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Diabetes in Cats: Prevention and Long-Term Care

Pet Health and Safety  •   Preston Turano, DVM  •   Mar 03, 2022

 

Did you know that cats can get diabetes just like people? Yes, in veterinary medicine, feline diabetes is one of the most common diseases we encounter in aging pets. Diabetes involves high blood sugar levels, which can cause a variety of problems for cats. If left untreated, it can even lead to death.

Fortunately, cats typically exhibit signs that indicate the development of diabetes, many of which can be recognized by a cat owner and shared with a veterinarian. The good news is that there are strategies and treatments that can control the elevated blood sugar levels and, in cases where obesity is involved, reverse the diabetes.

What Causes Feline Diabetes?

Feline diabetes occurs when either the pancreas stops producing insulin (type 1) or the body’s cells do not respond to insulin (type 2). Insulin is a hormone that allows blood sugar to enter a cell so that it can be used as energy or food for the cell. In either type of diabetes, blood sugar levels will rise, causing cats to drink more water and urinate more frequently, often outside of the litter box. Cats may also excessively eat due to hunger, since the sugar can’t be used for energy. Despite eating more, these cats will lose weight. If left untreated, symptoms will continue to get worse, leading to lethargy, vomiting, dehydration, and severe weight loss.

If you notice that you need to fill the water bowl more frequently, the litter box has more urine than usual, or your cat is urinating outside the box, it is time to schedule a visit with your veterinarian. They will carefully review the symptoms, administer an examination, and recommend blood work and a urinalysis. Cats with diabetes will have elevated blood sugar levels (also known as blood glucose levels), as well as glucose in their urine. Since there are other diseases that share the same signs and symptoms as feline diabetes, lab work is the only way to make the diagnosis.

Most Common Type of Diabetes in Cats

The most common type of diabetes in cats is type 2, and affected cats are typically overweight. Therefore, the treatment plan will include weight loss, as well as medication to help reduce blood glucose quickly and effectively. Insulin injections are often necessary to get the blood glucose levels under control. Your veterinarian will discuss which insulin type is best for your cat, as well as teach you how to administer injections. Click here for information on one example of an insulin from Boehringer Ingelheim (PROZINC), and how to give your cat insulin injections.

Your vet will also help you create a weight loss plan for your cat if needed, including diet and exercise recommendations. Most veterinarians recommend a high-protein, low-carbohydrate canned or moist food diet. There are numerous prescription and over-the-counter options to satisfy even the pickiest palate.

Successful Management of Feline Diabetes

The good news is that with proper treatment, weight loss, and an appropriate diet, cats may go into remission and no longer need insulin injections. The best chance at reaching this outcome is to follow your veterinarian’s treatment plan and monitor blood glucose levels (or BG).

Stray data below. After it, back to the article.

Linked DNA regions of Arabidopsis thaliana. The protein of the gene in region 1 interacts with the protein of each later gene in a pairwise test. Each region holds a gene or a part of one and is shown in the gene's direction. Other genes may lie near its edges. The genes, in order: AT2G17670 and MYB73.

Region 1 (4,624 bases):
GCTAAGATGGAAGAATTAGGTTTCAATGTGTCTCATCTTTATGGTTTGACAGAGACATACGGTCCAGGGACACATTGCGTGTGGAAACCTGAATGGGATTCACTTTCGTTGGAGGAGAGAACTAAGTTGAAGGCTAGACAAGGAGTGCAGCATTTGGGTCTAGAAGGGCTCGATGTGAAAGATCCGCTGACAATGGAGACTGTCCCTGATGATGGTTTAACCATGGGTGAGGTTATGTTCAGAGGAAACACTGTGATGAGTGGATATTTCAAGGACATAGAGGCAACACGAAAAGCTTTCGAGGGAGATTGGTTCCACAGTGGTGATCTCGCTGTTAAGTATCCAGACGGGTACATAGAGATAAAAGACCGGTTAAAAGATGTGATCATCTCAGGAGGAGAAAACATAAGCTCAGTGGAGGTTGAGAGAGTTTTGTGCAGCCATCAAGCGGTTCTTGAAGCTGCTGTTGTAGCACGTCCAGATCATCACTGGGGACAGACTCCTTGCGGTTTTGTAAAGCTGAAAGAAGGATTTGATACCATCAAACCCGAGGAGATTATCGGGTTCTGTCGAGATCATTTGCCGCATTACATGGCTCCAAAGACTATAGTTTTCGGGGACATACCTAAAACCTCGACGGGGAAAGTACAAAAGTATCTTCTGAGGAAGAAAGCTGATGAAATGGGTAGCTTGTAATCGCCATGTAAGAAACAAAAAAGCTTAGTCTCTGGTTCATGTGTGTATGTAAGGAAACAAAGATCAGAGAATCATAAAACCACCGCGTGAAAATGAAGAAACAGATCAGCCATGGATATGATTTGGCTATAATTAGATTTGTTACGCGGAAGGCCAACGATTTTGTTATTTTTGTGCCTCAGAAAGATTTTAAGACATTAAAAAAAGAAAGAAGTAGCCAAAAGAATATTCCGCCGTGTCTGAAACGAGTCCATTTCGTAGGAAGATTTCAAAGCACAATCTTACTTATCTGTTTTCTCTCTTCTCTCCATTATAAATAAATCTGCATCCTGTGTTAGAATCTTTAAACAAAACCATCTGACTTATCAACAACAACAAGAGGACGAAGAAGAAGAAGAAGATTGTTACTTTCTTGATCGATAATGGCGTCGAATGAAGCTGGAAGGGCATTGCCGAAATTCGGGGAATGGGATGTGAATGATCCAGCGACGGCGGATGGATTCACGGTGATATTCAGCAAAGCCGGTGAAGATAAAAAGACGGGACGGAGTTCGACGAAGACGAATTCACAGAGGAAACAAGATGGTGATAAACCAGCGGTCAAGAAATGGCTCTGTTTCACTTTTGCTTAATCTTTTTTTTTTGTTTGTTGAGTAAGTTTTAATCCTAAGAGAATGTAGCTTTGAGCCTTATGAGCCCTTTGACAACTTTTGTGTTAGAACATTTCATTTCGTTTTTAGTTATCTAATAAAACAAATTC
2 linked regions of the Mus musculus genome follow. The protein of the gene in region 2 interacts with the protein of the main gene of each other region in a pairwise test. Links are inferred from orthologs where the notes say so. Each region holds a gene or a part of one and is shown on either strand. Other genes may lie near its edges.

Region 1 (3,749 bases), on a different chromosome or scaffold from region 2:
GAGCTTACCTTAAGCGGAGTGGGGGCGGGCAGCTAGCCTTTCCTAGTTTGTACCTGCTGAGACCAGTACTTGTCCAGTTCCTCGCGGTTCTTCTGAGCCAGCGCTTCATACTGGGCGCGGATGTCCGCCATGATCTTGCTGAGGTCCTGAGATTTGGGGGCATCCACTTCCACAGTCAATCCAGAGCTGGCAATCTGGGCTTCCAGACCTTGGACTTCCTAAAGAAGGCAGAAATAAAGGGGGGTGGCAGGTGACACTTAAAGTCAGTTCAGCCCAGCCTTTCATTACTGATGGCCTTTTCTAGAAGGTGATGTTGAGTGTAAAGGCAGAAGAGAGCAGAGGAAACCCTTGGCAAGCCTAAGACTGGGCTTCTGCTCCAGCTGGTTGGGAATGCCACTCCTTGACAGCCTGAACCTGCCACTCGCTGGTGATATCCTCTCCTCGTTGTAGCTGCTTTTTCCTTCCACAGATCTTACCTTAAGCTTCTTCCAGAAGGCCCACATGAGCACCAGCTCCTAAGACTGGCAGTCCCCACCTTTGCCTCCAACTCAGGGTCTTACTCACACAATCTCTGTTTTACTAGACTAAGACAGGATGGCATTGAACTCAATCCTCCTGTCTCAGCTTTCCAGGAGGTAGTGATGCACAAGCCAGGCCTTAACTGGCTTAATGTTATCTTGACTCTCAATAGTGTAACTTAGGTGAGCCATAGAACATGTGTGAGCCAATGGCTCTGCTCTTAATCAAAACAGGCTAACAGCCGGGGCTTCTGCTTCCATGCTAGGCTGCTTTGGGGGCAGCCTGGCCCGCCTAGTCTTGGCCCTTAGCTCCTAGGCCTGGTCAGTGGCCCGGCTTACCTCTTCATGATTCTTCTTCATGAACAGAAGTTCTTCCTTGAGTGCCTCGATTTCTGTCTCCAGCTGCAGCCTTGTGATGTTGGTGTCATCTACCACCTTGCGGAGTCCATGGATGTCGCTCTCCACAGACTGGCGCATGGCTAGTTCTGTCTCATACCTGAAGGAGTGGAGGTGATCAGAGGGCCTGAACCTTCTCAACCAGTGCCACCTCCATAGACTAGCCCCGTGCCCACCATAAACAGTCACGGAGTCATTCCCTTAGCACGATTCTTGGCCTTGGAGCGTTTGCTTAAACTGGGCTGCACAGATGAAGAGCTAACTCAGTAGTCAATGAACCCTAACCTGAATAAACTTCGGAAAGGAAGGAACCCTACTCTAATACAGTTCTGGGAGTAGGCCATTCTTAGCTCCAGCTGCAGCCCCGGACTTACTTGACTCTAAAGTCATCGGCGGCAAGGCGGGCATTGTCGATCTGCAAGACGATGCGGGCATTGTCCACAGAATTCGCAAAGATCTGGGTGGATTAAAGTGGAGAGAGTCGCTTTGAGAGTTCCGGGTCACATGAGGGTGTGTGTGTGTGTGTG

There are many ways to monitor BG, either through your veterinarian or at home. In fact, monitoring at home is the preferred method, as BG results are more accurate when done during your cat’s normal daily routine and without the stress of an extended veterinary visit. The AlphaTRAK 2 from Zoetis Animal Health is one example of an at-home glucometer for cats. Here’s a video on how to obtain a BG sample using this device.

Most pet owners can get samples at home, but don’t worry if you struggle to successfully get a sample, since there are other options. Be sure to stay in contact with your veterinary team to find the most effective monitoring method for you and your cat.

The keys to successful management of feline diabetes are:

1. Lowering and controlling BG

2. An appropriate diet, including weight loss for overweight cats

3. BG monitoring

Success also hinges on honest communication with your veterinarian regarding BG results and assessment of symptoms at home (such as excessive drinking, urination, and changes in appetite). Your feedback helps the veterinarian find the most effective insulin dosage and modify your cat’s plan for the best long-term outcome.

Diabetes Prevention

Taking preventive measures helps reduce the chances of your cat developing feline diabetes. The most important factor is making sure that your cat is not overweight, which can be done by feeding an appropriate amount of food each day and encouraging exercise or play. Additional steps you can take include completing annual exams for adult cats, bi-annual exams for senior patients, and regular wellness lab work to help with early disease detection and prevention.

Obtaining a pet insurance plan that includes hereditary coverage, annual wellness exams, and lab work helps to offset the cost. If your cat develops diabetes, many insurance plans help cover diagnosis, treatment, and emergencies like hypoglycemia and diabetic ketoacidosis.

The Hereditary Coverage add-on from AKC Pet Insurance (underwritten by Independence American Insurance Company) offers reimbursement for treatment related to diabetes and many other congenital conditions. Click here to get a quote today!

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